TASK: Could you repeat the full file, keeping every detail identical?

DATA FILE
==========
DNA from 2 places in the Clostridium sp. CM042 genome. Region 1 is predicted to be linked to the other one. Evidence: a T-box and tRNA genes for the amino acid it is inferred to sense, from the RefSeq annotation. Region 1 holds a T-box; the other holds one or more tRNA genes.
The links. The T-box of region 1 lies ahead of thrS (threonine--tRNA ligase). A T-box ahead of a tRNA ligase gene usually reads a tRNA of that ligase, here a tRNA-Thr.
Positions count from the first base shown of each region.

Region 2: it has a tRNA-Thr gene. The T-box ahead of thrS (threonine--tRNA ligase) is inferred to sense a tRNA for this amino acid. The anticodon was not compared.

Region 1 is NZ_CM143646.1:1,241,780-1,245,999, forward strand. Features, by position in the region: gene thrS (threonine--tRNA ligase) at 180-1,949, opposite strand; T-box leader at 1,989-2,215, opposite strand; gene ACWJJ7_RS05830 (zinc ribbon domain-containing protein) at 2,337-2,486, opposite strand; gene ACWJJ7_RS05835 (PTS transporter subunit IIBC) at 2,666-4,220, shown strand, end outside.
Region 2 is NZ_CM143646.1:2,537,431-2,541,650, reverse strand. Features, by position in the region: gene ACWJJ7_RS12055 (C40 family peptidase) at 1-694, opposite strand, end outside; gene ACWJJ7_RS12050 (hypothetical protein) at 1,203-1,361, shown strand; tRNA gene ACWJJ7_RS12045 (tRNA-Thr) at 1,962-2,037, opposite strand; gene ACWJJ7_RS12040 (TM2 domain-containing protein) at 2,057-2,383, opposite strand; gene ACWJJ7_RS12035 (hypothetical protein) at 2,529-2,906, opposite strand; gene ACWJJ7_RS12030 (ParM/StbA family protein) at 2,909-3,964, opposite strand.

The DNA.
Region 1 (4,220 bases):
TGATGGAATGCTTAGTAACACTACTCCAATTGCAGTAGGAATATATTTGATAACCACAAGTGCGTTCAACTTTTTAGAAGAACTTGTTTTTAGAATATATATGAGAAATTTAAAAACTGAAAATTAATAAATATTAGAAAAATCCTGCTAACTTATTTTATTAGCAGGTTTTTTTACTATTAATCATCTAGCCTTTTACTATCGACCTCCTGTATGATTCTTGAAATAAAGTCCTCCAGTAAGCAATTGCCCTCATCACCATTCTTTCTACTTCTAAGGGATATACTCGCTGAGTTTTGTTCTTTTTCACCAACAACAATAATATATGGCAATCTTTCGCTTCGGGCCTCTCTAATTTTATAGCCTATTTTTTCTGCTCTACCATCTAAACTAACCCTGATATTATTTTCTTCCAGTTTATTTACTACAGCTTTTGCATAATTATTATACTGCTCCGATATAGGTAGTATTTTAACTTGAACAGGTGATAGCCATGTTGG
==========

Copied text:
DNA from 2 places in the Clostridium sp. CM042 genome. Region 1 is predicted to be linked to the other one. Evidence: a T-box and tRNA genes for the amino acid it is inferred to sense, from the RefSeq annotation. Region 1 holds a T-box; the other holds one or more tRNA genes.
The links. The T-box of region 1 lies ahead of thrS (threonine--tRNA ligase). A T-box ahead of a tRNA ligase gene usually reads a tRNA of that ligase, here a tRNA-Thr.
Positions count from the first base shown of each region.

Region 2: it has a tRNA-Thr gene. The T-box ahead of thrS (threonine--tRNA ligase) is inferred to sense a tRNA for this amino acid. The anticodon was not compared.

Region 1 is NZ_CM143646.1:1,241,780-1,245,999, forward strand. Features, by position in the region: gene thrS (threonine--tRNA ligase) at 180-1,949, opposite strand; T-box leader at 1,989-2,215, opposite strand; gene ACWJJ7_RS05830 (zinc ribbon domain-containing protein) at 2,337-2,486, opposite strand; gene ACWJJ7_RS05835 (PTS transporter subunit IIBC) at 2,666-4,220, shown strand, end outside.
Region 2 is NZ_CM143646.1:2,537,431-2,541,650, reverse strand. Features, by position in the region: gene ACWJJ7_RS12055 (C40 family peptidase) at 1-694, opposite strand, end outside; gene ACWJJ7_RS12050 (hypothetical protein) at 1,203-1,361, shown strand; tRNA gene ACWJJ7_RS12045 (tRNA-Thr) at 1,962-2,037, opposite strand; gene ACWJJ7_RS12040 (TM2 domain-containing protein) at 2,057-2,383, opposite strand; gene ACWJJ7_RS12035 (hypothetical protein) at 2,529-2,906, opposite strand; gene ACWJJ7_RS12030 (ParM/StbA family protein) at 2,909-3,964, opposite strand.

The DNA.
Region 1 (4,220 bases):
TGATGGAATGCTTAGTAACACTACTCCAATTGCAGTAGGAATATATTTGATAACCACAAGTGCGTTCAACTTTTTAGAAGAACTTGTTTTTAGAATATATATGAGAAATTTAAAAACTGAAAATTAATAAATATTAGAAAAATCCTGCTAACTTATTTTATTAGCAGGTTTTTTTACTATTAATCATCTAGCCTTTTACTATCGACCTCCTGTATGATTCTTGAAATAAAGTCCTCCAGTAAGCAATTGCCCTCATCACCATTCTTTCTACTTCTAAGGGATATACTCGCTGAGTTTTGTTCTTTTTCACCAACAACAATAATATATGGCAATCTTTCGCTTCGGGCCTCTCTAATTTTATAGCCTATTTTTTCTGCTCTACCATCTAAACTAACCCTGATATTATTTTCTTCCAGTTTATTTACTACAGCTTTTGCATAATTATTATACTGCTCCGATATAGGTAGTATTTTAACTTGAACAGGTGATAGCCATGTTGG